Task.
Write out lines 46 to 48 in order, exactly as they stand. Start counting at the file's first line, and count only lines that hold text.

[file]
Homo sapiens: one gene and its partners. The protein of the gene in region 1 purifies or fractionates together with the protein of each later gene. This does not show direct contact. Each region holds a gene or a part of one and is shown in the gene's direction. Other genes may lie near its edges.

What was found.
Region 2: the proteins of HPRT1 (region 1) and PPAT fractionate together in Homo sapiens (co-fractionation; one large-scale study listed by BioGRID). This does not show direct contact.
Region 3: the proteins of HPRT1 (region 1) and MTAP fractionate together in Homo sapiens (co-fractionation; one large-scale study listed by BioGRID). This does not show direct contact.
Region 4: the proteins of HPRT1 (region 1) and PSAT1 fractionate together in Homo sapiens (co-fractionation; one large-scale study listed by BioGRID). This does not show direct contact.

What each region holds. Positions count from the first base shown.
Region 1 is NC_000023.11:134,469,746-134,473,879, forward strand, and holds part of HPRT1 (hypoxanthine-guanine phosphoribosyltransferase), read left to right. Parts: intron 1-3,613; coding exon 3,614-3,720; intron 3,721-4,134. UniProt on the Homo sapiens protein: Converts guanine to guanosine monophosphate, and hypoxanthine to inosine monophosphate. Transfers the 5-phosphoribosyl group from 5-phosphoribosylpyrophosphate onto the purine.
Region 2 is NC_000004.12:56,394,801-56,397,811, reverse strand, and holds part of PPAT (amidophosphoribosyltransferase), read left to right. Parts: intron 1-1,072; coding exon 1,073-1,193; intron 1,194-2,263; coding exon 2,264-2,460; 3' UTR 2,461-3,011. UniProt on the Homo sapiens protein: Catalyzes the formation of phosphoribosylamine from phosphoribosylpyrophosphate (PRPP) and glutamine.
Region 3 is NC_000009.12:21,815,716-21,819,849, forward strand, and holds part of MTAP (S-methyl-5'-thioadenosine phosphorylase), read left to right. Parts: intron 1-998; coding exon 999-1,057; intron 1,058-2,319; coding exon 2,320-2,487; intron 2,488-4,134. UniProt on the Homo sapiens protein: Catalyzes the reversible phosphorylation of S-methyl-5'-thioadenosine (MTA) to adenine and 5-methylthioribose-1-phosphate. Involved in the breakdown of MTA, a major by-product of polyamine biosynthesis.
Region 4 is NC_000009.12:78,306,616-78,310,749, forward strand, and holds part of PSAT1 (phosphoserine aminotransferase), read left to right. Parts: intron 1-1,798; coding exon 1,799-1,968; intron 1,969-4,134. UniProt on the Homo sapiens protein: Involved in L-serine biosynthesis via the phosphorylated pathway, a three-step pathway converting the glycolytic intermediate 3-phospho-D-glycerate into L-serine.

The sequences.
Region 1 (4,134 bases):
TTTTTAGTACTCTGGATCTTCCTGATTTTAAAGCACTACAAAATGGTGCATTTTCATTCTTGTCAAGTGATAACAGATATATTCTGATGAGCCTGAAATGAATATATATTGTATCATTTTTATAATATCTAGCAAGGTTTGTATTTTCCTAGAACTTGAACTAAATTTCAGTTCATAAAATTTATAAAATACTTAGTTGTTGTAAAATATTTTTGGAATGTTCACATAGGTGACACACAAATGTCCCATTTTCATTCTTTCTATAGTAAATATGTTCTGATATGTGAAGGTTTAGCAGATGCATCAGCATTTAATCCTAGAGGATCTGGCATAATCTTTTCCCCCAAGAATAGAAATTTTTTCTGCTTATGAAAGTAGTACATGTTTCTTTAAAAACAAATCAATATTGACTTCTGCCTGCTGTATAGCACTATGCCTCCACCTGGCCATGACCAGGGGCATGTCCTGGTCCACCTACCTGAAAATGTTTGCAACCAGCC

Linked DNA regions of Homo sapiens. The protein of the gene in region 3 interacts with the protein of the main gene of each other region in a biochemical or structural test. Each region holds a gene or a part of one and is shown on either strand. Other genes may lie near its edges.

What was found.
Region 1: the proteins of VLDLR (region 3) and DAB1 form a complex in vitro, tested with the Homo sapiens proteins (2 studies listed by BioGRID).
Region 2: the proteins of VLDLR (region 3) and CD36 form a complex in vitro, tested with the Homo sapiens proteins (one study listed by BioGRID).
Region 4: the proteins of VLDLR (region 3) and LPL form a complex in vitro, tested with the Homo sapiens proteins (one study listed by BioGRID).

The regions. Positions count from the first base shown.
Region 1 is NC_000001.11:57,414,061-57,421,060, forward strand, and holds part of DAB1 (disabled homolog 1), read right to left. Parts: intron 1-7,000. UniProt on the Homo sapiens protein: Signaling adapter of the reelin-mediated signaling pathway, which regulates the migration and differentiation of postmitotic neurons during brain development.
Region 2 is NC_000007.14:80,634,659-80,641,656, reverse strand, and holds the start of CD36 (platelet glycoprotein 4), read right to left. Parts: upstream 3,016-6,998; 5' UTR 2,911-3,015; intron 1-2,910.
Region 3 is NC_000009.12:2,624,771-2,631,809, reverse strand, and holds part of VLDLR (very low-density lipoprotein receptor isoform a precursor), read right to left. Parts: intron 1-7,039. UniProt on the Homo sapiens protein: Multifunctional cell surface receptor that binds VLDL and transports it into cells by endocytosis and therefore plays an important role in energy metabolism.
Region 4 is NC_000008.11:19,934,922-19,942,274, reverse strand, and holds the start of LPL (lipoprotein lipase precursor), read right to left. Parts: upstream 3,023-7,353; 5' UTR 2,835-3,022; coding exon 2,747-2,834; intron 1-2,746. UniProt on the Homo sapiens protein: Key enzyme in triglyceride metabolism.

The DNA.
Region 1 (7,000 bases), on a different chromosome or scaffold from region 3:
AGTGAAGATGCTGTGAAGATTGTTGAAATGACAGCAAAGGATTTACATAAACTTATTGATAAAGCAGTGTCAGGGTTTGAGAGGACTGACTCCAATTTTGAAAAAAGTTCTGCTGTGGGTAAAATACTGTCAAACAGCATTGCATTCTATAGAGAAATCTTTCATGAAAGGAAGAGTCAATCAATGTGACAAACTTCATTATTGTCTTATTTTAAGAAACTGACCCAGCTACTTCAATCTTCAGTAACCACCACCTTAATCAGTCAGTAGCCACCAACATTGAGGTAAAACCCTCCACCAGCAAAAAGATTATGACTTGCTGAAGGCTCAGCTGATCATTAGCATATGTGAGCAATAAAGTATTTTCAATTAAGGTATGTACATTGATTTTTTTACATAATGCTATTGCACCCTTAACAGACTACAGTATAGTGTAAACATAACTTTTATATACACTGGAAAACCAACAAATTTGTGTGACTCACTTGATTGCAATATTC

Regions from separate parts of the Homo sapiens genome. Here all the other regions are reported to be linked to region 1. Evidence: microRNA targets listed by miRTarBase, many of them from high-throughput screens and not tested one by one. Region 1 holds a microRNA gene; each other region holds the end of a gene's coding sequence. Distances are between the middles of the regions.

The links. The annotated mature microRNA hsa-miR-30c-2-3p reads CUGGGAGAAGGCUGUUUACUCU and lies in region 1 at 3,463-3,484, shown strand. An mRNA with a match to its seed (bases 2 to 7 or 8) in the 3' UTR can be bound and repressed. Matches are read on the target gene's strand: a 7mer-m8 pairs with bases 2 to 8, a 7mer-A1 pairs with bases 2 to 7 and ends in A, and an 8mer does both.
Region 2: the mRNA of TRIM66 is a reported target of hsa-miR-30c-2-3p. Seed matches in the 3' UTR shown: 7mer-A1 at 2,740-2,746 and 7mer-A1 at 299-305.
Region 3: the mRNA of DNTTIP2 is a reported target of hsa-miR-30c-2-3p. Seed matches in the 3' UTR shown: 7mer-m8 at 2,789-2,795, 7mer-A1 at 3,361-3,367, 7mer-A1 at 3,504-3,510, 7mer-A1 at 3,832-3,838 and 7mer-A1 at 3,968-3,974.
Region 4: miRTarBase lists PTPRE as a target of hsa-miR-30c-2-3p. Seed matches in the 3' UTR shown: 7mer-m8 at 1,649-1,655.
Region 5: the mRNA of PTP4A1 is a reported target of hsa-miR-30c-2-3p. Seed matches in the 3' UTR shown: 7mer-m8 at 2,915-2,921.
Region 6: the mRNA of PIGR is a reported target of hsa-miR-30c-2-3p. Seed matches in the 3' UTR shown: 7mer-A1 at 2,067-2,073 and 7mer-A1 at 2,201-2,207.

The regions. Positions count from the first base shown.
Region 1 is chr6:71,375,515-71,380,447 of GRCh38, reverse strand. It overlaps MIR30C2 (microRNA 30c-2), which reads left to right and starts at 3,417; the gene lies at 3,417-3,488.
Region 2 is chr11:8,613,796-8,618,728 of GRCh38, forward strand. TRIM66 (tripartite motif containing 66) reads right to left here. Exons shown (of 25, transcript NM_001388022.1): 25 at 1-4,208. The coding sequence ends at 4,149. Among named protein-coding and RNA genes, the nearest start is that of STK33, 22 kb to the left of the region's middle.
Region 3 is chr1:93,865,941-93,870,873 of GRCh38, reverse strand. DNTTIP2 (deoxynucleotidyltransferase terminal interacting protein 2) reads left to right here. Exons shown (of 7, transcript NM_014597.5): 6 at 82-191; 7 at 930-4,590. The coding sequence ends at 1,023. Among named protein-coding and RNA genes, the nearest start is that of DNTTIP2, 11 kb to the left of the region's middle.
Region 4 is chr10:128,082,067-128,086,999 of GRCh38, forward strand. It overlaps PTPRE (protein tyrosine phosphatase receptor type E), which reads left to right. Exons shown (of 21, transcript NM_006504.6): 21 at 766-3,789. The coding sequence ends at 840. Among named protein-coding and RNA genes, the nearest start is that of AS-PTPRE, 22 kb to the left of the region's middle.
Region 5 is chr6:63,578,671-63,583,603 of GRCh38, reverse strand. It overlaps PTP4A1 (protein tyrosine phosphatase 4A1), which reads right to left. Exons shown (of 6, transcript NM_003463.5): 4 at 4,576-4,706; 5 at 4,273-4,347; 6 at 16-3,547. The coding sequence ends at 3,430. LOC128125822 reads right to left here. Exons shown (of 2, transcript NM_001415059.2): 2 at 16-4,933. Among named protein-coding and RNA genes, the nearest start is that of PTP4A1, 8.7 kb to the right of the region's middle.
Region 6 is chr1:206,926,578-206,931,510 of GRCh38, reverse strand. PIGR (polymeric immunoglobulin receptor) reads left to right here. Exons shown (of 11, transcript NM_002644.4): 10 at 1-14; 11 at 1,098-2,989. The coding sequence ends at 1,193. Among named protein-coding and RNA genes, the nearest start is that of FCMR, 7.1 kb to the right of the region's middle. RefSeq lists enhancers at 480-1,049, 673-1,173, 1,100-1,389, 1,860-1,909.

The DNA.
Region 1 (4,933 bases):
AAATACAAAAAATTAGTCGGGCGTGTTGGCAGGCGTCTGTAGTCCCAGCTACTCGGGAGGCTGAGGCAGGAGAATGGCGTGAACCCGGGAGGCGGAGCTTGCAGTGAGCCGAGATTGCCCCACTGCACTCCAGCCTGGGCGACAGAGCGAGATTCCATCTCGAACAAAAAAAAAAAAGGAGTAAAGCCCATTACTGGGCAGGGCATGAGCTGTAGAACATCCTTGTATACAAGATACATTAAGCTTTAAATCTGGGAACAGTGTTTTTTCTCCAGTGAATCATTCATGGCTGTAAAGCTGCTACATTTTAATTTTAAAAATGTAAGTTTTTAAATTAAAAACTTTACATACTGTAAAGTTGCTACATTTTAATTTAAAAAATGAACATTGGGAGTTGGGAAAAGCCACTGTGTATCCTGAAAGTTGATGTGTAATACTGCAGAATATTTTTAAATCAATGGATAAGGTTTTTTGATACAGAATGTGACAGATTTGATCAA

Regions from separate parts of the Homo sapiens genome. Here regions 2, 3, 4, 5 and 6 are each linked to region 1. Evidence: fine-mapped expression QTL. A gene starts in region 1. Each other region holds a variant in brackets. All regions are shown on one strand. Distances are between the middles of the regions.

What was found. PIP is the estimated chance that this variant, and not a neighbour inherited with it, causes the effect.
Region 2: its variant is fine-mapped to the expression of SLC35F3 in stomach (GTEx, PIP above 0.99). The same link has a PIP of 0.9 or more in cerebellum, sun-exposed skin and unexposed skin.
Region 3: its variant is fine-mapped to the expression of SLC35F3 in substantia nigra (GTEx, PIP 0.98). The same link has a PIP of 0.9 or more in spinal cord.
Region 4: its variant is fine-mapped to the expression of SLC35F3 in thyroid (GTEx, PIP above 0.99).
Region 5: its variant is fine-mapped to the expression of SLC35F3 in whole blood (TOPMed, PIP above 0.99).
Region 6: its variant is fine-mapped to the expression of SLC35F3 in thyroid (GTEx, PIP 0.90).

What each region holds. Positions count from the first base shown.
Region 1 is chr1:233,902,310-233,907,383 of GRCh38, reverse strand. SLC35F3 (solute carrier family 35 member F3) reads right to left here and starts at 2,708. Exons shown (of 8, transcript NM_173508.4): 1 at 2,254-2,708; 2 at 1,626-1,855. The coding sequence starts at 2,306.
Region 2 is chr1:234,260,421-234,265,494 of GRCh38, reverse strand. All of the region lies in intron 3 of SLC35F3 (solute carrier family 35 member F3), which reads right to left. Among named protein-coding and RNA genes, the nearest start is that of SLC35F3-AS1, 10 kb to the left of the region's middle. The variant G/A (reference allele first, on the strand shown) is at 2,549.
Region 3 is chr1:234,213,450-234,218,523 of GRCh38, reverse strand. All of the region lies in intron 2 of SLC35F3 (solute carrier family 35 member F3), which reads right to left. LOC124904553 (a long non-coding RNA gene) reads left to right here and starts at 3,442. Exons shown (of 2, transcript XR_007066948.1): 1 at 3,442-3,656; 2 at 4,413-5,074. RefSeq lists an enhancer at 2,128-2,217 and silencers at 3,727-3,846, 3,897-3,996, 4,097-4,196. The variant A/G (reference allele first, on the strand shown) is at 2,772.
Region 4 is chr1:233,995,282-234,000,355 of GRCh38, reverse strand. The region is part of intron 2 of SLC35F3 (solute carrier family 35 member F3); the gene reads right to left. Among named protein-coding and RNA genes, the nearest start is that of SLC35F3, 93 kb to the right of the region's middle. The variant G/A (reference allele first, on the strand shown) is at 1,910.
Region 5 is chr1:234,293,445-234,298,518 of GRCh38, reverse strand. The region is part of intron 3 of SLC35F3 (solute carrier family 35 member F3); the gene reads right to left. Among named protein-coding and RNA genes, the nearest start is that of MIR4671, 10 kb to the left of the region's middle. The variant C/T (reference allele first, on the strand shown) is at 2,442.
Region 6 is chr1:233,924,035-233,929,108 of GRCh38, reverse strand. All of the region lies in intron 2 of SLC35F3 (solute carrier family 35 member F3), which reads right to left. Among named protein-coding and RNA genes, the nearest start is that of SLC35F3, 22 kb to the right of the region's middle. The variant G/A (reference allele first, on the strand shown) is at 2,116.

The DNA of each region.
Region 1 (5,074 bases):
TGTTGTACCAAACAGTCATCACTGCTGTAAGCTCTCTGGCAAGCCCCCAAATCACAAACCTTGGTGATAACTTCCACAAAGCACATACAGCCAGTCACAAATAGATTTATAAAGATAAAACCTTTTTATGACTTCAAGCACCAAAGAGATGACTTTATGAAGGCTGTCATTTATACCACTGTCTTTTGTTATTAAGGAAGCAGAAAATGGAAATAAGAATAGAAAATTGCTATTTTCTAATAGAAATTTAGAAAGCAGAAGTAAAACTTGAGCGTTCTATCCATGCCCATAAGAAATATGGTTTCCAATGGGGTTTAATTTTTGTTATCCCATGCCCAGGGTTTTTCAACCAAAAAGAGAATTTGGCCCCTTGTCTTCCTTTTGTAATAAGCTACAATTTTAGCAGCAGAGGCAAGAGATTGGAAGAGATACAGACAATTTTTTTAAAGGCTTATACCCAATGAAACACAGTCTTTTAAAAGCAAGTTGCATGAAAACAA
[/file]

Region 2: its variant is fine-mapped to the expression of SLC35F3 in stomach (GTEx, PIP above 0.99). The same link has a PIP of 0.9 or more in cerebellum, sun-exposed skin and unexposed skin.
Region 3: its variant is fine-mapped to the expression of SLC35F3 in substantia nigra (GTEx, PIP 0.98). The same link has a PIP of 0.9 or more in spinal cord.
Region 4: its variant is fine-mapped to the expression of SLC35F3 in thyroid (GTEx, PIP above 0.99).